My birthday has fallen on every day of Holy Week throughout my life. I’d like to say that the lessons of days like Holy Thursday, Good Friday, the Easter Vigil, or Easter Sunday always infused my birthday with special meaning growing up, but sometimes even the beauty and the significance of the Easter Triduum cannot come between a boy and the excitement of his birthday. Special attention, gifts, and cake (especially the cake) always help usher in another year alive on Earth, honoring the joy that is a year past and celebrating the hope for a future year full of happiness and growth. I’m sure we’ve all experienced these common characteristics of any given birthday celebration.
This year I found myself reflecting more on the significance of the Resurrection than in past years. St. Paul said those who are baptized into Christ’s death are also raised up to new life with the Resurrected Christ (Romans 6:3-6). This scriptural passage shows that Christians are already walking with the Risen Christ from the moment they are baptized until the moment they enter into the fullness of this reality through death. Our baptism by water binds us closer to the Risen Christ, whose blood has purchased for us the keys to eternal life.
However, we cannot proclaim this new reality of walking with the Risen Christ without also understanding that Christ’s resurrection was for the entire world. Pope Francis alluded to this idea in two separate homilies in 2013. In one homily he said, “the Lord has redeemed all of us, all of us, with the blood of Christ: all of us, not just Catholics… even the atheists.” Many websites clarified this quote and pointed to the fact that Francis was simply highlighting solid, Catholic teaching that comes from the Catechism. The Catechism states that people who do not believe in the Church or Christ can still attain eternal salvation if they have a sincere desire to follow God’s will as they have come to know it through what they have learned about it through their conscience (no. 847). This teaching indicates that God’s will can be discovered within the hearts of every person and lived out (or not) by the actions that a person takes after discovering that will.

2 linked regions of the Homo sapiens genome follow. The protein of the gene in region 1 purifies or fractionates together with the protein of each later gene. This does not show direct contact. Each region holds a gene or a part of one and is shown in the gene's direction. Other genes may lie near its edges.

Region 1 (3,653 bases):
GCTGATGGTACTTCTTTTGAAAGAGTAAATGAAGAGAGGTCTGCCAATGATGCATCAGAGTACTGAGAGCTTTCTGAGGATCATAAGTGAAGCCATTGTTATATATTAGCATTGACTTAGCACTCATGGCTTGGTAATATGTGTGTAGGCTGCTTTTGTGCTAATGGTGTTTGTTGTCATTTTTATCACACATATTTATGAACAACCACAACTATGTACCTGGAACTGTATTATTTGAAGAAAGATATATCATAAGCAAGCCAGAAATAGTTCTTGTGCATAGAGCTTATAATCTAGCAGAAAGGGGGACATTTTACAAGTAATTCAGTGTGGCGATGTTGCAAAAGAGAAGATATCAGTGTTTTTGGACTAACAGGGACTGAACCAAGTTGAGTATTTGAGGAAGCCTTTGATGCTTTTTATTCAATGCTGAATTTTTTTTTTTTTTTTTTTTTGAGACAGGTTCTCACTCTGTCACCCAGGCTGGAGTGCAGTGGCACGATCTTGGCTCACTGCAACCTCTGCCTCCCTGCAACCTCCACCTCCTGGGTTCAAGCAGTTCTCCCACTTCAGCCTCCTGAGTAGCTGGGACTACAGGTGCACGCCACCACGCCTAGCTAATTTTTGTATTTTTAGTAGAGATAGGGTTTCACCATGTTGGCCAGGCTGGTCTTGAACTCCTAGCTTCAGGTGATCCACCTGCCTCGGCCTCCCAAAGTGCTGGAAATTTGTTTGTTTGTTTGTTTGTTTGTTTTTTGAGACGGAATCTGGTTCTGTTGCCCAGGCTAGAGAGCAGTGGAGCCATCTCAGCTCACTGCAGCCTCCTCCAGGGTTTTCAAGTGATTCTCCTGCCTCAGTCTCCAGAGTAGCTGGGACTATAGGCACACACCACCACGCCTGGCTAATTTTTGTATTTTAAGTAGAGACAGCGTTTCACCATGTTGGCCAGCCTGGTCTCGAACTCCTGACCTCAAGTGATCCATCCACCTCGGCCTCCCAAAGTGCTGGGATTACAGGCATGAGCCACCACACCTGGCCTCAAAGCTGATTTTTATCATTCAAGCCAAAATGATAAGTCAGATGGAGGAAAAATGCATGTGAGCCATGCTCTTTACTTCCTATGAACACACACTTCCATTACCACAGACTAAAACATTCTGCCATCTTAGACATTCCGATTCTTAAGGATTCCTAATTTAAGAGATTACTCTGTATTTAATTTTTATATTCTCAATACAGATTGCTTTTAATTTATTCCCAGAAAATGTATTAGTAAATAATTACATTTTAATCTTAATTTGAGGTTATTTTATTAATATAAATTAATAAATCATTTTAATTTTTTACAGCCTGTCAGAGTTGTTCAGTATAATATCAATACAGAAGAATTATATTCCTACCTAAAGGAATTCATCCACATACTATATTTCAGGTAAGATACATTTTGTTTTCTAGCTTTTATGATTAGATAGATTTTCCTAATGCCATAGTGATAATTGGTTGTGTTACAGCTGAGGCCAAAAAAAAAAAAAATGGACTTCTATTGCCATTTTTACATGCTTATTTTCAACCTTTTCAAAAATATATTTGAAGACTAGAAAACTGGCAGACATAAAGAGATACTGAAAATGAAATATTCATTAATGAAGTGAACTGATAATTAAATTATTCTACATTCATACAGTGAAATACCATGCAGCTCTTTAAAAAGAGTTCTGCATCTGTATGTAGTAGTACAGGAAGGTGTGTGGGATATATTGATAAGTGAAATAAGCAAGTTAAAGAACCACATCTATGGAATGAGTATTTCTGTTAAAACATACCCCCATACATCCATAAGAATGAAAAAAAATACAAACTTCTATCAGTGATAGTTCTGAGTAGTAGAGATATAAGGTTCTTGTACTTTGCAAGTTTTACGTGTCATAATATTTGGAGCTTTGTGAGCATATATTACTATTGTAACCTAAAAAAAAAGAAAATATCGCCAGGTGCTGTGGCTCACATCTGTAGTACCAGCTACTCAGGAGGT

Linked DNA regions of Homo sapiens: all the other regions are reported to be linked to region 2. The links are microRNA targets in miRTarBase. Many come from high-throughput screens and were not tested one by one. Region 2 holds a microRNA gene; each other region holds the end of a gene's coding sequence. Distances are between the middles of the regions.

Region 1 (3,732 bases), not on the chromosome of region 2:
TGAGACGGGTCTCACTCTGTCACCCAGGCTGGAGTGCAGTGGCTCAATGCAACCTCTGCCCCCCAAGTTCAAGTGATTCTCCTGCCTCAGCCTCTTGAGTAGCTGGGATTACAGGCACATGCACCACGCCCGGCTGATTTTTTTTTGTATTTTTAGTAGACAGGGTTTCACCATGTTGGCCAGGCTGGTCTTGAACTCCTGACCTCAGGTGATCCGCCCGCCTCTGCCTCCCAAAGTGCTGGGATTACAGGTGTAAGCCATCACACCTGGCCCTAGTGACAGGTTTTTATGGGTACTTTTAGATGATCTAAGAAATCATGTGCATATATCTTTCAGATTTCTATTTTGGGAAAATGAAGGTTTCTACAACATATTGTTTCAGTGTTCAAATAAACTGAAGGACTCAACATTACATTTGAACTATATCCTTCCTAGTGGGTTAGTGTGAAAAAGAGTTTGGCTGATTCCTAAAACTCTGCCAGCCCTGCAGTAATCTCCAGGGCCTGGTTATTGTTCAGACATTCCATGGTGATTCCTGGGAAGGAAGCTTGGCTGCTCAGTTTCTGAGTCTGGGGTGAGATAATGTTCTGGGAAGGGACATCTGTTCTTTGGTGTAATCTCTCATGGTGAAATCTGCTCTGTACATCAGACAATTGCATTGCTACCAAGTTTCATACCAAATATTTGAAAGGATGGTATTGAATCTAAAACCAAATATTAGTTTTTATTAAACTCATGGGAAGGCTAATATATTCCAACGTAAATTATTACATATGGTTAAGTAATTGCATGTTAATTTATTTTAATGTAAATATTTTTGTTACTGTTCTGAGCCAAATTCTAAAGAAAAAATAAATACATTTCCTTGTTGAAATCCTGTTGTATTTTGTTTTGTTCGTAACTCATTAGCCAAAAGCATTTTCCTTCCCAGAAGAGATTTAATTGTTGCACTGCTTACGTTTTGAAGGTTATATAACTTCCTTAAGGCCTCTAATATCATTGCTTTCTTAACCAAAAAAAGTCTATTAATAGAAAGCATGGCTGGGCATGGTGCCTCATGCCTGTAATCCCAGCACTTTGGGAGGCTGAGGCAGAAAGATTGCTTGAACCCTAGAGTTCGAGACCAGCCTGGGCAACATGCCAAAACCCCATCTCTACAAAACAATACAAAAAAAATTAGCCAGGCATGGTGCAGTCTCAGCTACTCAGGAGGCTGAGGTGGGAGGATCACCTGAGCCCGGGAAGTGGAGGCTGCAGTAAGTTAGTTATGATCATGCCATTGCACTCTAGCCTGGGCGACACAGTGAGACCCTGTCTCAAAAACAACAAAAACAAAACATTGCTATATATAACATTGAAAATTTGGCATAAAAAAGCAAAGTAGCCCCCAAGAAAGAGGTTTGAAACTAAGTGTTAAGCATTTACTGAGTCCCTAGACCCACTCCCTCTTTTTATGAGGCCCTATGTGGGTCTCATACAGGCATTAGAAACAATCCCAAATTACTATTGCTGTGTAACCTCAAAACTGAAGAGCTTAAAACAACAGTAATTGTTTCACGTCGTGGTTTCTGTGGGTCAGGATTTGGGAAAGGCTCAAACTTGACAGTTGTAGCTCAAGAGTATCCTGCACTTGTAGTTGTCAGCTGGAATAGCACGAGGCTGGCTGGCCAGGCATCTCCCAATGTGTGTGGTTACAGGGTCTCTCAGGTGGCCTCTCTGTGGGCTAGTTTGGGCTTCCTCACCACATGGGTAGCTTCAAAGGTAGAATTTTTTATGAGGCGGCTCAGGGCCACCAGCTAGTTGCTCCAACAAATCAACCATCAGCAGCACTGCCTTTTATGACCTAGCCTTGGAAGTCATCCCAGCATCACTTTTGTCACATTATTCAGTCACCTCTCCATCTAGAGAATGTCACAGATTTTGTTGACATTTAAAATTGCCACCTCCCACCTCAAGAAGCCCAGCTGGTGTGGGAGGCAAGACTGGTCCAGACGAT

So where does the Resurrection fit in to all of this? Knowing the sure answer to that question would be an incredible birthday gift. Yet, I think one obvious, gift-wrapped piece of wisdom that the Resurrection reveals to all of us is that God and God’s will for humanity is one that seeks life and not death. Moreover, God’s will is for everyone to have new life free from the snares and challenges of death, even if one has not come to know Christ. Remembering this incredible mystery every year must challenge us to learn to walk in the new life of the Resurrection every year, decade, and century to come. Even though we can never fully understand everything about the Resurrection, let us use this wisdom to invite others to take part in Christ’s unfailing, unconditional love through the way that we live our lives.